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Discussion Starter · #1 ·
Hey All! Just wanted to get a link up to my newest project...

I bought a '79 CM400t that the previous owner had dismantled some time ago. He had purchased some new parts & tires and had the frame powder coated. The rest came in boxes!

The cafe conversion requires some major subframe mods.......I've been documenting it on youtube. Check it out.......

 

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Welcome to the forum. Great to see another 400 series here. Looks like you're in for some fun.

You'll need a proper Honda Factory Service manual to go with the Clymer picture book.

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Discussion Starter · #6 ·
Quick question.... does anyone know offhand what the stock front and rear sprocket sizes and number of chain links are(were) for the CM400? Thanks
 

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I have been contemplating this frame seat problem on my 450 cm for several months now. I thought about cutting the frame and putting a straight bar design, but seems to lead to a higher rear shock top mounting point and new longer after market shock purchase. Instead I opted to cut the factory seat metal and build a new seat off of that platform. Extremely difficult, but I think I have a unique design vision, and if I can achieve it, I think it will pay off big! It's in my project log link.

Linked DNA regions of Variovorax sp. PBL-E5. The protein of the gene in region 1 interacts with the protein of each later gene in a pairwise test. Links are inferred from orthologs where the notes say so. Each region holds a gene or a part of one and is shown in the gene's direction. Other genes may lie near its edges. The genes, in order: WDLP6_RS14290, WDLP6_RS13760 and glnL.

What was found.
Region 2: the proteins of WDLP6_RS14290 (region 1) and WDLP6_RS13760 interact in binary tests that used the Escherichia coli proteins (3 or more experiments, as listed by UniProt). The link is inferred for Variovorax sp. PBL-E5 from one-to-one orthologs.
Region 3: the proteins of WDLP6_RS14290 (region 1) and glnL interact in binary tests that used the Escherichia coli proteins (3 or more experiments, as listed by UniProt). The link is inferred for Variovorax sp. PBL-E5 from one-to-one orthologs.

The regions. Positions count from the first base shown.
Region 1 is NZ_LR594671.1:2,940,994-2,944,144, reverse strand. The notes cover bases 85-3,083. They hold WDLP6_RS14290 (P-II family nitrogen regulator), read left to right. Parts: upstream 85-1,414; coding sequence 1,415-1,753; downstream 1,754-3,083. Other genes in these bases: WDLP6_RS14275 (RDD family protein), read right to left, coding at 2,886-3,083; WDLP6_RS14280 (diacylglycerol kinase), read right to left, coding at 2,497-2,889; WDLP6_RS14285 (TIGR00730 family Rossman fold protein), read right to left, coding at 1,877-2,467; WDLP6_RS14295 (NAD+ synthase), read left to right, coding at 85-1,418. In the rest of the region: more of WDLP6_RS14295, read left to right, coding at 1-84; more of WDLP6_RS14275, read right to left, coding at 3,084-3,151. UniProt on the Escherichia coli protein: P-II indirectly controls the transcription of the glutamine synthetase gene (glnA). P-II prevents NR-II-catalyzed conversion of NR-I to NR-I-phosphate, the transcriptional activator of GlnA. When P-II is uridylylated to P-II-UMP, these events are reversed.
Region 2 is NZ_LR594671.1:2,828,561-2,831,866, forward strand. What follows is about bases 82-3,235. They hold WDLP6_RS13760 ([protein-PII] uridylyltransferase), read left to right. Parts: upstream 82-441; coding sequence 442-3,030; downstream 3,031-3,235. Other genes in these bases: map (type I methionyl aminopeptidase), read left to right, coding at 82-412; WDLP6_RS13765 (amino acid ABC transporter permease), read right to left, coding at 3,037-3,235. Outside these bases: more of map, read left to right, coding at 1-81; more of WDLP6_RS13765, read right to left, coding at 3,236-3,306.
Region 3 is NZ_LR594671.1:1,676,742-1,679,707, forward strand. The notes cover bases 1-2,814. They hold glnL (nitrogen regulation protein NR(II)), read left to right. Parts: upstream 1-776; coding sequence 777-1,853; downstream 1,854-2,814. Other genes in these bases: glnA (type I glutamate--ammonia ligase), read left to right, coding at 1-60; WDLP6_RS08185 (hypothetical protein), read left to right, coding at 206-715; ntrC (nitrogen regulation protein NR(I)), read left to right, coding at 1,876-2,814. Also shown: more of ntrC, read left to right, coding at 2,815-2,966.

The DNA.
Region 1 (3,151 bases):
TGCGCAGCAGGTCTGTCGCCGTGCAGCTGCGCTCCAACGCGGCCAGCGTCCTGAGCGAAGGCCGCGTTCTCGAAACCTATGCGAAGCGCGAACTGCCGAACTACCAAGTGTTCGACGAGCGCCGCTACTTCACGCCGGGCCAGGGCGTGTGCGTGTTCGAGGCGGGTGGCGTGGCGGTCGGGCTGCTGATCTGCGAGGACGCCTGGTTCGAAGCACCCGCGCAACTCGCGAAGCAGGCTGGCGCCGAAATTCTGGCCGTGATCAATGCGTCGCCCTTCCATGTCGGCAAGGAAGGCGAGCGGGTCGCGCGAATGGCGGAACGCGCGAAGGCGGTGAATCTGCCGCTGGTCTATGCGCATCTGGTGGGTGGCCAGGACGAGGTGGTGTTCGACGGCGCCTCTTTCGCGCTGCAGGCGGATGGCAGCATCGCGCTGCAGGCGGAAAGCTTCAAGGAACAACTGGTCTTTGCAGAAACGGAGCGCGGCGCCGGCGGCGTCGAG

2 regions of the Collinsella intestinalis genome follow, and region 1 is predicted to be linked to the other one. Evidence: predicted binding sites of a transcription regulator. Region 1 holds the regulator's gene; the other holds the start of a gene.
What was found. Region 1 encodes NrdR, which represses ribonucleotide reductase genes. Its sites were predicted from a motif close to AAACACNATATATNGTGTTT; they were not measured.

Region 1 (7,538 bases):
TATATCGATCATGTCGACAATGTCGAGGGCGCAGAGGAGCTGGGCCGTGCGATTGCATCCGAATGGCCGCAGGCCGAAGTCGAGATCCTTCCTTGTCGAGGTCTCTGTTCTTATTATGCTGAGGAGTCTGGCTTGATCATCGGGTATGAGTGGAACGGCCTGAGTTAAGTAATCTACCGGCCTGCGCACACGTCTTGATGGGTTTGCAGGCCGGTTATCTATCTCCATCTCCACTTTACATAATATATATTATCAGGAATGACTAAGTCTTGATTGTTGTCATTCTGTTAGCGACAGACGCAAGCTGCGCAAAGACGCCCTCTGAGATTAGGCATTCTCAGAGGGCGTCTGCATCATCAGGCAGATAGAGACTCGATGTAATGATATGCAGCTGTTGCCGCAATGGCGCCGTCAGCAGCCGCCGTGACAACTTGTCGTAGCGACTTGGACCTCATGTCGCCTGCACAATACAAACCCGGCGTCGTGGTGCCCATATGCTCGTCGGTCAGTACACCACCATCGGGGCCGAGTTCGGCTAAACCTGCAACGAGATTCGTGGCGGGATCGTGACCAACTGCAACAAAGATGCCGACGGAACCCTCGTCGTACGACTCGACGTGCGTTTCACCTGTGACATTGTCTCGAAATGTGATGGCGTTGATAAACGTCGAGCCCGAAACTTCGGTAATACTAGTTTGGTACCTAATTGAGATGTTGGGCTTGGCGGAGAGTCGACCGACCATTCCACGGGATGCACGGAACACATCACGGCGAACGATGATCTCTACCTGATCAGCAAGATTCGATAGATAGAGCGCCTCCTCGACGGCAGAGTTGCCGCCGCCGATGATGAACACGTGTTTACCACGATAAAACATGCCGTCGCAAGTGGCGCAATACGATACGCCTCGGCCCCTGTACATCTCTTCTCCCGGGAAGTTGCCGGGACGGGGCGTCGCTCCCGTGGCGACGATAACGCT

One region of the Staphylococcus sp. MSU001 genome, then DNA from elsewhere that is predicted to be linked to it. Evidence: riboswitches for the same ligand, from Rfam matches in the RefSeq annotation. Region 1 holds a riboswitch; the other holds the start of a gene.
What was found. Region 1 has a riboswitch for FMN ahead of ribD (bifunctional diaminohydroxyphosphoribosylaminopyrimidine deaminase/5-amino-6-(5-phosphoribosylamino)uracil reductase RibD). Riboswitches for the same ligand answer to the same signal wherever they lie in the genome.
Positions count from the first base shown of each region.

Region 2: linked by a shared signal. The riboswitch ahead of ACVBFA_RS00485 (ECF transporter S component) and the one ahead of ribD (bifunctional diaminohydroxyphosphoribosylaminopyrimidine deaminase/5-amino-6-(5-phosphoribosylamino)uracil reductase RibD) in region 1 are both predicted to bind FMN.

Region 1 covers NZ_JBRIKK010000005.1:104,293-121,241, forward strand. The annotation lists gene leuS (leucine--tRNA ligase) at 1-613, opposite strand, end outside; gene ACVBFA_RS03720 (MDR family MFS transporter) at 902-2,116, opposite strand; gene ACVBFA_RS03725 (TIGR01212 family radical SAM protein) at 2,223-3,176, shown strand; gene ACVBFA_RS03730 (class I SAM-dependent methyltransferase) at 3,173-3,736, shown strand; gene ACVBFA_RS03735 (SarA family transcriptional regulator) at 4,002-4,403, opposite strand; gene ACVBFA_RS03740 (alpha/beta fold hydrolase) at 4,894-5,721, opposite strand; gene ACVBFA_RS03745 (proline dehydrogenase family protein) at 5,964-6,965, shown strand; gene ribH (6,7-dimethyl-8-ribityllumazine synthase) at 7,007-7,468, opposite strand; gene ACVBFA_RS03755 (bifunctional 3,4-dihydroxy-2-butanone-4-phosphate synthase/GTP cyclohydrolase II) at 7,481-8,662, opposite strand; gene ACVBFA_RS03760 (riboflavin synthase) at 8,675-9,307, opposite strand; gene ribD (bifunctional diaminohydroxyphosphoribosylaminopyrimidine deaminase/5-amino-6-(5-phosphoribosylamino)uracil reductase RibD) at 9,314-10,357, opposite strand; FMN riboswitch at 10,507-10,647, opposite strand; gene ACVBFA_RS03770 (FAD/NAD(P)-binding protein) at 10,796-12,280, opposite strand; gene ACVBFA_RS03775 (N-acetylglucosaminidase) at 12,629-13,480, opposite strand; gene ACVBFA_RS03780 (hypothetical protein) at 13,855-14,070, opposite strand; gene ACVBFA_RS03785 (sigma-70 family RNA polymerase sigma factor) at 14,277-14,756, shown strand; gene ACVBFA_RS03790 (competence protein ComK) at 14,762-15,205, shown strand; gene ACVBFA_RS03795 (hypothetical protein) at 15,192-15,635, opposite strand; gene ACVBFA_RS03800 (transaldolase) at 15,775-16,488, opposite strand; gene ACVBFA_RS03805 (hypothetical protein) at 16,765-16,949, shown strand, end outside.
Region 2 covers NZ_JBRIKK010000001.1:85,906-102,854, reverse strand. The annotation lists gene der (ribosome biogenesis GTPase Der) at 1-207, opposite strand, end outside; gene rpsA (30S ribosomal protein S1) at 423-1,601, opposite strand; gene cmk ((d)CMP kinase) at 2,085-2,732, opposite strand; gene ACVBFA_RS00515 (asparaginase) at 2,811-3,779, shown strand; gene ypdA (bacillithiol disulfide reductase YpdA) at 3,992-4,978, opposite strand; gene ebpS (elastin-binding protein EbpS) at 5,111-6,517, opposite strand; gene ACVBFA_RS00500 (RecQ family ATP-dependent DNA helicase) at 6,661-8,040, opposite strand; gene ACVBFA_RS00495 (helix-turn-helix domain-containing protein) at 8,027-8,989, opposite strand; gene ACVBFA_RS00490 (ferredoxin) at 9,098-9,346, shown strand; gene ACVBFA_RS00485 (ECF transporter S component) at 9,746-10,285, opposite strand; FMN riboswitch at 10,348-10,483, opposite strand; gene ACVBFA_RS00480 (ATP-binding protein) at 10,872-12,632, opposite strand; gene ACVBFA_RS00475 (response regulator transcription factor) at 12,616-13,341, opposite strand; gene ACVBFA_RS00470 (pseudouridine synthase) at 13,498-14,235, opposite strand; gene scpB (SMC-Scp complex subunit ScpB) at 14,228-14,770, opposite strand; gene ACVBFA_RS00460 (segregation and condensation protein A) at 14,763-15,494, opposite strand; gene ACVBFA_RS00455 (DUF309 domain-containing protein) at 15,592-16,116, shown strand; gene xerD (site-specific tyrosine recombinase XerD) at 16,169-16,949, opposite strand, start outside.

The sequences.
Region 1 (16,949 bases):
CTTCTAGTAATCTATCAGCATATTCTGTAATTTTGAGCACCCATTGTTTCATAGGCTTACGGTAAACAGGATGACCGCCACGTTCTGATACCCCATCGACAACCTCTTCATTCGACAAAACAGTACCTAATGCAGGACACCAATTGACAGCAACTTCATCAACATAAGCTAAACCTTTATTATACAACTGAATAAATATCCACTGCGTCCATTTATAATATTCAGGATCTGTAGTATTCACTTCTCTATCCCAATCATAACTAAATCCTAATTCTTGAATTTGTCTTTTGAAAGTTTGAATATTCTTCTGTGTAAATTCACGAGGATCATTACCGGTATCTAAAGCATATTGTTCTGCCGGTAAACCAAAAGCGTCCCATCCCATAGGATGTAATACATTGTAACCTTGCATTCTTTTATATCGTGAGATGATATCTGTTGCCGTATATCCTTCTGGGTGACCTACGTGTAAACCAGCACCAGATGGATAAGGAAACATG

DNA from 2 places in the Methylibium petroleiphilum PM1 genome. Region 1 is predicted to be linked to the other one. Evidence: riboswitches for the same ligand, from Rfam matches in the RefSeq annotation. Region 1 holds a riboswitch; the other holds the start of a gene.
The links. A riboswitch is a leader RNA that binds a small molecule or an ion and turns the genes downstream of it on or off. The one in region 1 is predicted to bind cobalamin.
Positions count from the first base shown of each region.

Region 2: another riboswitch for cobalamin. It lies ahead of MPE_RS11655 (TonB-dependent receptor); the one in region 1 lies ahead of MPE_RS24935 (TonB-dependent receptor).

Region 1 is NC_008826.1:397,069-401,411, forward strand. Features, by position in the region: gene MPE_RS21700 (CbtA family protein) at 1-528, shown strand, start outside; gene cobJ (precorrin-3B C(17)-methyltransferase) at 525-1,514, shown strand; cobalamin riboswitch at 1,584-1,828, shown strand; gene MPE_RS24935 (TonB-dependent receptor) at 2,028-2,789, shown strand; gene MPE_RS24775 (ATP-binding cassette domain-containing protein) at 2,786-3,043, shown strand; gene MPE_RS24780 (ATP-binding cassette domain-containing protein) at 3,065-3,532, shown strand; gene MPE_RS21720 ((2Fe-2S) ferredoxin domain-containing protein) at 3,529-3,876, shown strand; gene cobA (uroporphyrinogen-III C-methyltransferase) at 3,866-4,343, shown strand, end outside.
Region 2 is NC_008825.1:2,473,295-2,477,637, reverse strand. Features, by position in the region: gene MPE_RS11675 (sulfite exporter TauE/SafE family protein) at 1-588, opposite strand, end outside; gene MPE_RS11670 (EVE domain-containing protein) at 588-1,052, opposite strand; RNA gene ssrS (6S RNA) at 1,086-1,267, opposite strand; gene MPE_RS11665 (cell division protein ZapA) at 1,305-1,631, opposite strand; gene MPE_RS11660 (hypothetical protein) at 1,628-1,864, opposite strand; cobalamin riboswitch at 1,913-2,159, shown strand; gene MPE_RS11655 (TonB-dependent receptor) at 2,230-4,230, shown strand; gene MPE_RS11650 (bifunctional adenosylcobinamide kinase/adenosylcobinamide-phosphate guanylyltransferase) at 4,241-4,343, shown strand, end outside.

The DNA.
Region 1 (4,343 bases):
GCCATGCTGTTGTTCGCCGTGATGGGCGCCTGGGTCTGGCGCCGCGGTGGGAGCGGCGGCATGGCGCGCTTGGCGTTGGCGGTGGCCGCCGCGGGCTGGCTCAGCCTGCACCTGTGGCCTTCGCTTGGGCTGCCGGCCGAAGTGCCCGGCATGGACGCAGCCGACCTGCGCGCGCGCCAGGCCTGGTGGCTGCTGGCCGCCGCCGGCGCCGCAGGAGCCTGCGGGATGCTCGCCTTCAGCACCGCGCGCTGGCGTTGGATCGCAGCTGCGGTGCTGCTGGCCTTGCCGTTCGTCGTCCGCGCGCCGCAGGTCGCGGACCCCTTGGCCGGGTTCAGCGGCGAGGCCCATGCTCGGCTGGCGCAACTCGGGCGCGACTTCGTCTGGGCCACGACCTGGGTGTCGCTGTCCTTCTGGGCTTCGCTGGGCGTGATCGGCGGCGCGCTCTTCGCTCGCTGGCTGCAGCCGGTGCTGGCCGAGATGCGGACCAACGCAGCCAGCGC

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Make a run of them, have them upholstered and put them up to auction, there are a few cool seats available for CM400s but none overcome the way the frame design limits (or rather relegates) the bike's cafe racer asperations to mere delusions.

I'd bet they sell out.
 

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Discussion Starter · #14 ·
I have been contemplating this frame seat problem on my 450 cm for several months now. I thought about cutting the frame and putting a straight bar design, but seems to lead to a higher rear shock top mounting point and new longer after market shock purchase. Instead I opted to cut the factory seat metal and build a new seat off of that platform. Extremely difficult, but I think I have a unique design vision, and if I can achieve it, I think it will pay off big! It's in my project log link.

View attachment 247594
I ran into the same issues after I had cut the frame.... problem solved!.... sort of...

 

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Discussion Starter · #16 ·
Looks like you just raised the rear frame swing arm up to the higher shock mounting points. This will lower the rear... and counter act the front fork lowering and racer angle. Not sure how that will look. Probably ok... Might want to lower the front forks a little extra to compensate.

View attachment 247906
Yeah the front forks will be lowered about 2". Not sure If I'm gonna just slide them up the triple mounts or do the proper lowering (shim etc). It will come down to whether or not the clip-ons are above or below the triple tree. I go back and forth on that one